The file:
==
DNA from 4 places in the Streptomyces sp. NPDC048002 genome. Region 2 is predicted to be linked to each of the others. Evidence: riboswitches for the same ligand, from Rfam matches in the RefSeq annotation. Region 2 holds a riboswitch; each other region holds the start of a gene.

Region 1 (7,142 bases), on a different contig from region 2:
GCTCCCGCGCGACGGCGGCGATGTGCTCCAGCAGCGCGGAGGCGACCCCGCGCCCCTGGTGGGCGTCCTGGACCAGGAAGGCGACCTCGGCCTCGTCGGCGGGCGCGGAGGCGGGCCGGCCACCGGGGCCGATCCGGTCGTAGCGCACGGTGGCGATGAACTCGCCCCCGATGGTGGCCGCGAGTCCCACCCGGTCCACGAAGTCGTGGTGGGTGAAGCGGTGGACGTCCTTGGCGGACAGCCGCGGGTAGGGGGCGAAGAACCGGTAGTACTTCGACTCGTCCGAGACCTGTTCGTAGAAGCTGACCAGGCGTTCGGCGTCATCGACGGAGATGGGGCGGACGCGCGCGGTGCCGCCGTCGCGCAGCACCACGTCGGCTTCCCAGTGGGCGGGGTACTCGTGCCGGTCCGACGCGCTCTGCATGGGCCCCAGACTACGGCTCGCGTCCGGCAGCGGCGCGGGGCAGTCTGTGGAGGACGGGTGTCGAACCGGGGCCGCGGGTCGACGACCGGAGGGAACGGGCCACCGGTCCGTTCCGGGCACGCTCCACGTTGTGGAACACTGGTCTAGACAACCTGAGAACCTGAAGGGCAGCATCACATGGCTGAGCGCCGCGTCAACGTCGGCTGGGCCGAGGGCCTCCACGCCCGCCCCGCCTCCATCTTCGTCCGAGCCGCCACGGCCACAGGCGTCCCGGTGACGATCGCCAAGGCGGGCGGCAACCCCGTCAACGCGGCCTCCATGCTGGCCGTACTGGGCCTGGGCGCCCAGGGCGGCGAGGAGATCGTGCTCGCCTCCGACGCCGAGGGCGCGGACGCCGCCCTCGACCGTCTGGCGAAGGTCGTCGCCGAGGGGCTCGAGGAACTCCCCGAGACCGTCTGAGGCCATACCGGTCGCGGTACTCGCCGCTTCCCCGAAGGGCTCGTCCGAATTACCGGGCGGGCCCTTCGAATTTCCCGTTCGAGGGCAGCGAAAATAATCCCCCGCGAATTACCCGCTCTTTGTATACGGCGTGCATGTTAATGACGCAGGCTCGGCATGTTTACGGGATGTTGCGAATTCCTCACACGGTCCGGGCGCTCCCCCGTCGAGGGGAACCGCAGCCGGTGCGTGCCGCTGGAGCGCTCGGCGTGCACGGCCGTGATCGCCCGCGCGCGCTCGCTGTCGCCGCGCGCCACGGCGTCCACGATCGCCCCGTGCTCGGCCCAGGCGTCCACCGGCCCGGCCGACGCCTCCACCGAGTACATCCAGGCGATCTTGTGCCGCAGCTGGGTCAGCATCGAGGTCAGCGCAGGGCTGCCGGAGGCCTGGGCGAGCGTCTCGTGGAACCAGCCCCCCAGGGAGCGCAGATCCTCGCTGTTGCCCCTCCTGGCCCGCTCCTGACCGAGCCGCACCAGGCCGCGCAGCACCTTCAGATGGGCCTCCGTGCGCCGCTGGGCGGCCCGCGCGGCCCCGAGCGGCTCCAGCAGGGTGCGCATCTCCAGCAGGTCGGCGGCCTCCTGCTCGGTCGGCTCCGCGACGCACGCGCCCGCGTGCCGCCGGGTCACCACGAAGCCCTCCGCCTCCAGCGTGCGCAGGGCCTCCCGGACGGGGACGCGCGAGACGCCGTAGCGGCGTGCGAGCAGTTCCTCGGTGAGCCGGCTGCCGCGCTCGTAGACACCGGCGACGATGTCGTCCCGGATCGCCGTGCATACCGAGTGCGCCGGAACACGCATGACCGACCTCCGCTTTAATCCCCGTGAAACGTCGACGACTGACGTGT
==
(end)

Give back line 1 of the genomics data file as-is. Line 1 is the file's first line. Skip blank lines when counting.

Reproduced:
DNA from 4 places in the Streptomyces sp. NPDC048002 genome. Region 2 is predicted to be linked to each of the others. Evidence: riboswitches for the same ligand, from Rfam matches in the RefSeq annotation. Region 2 holds a riboswitch; each other region holds the start of a gene.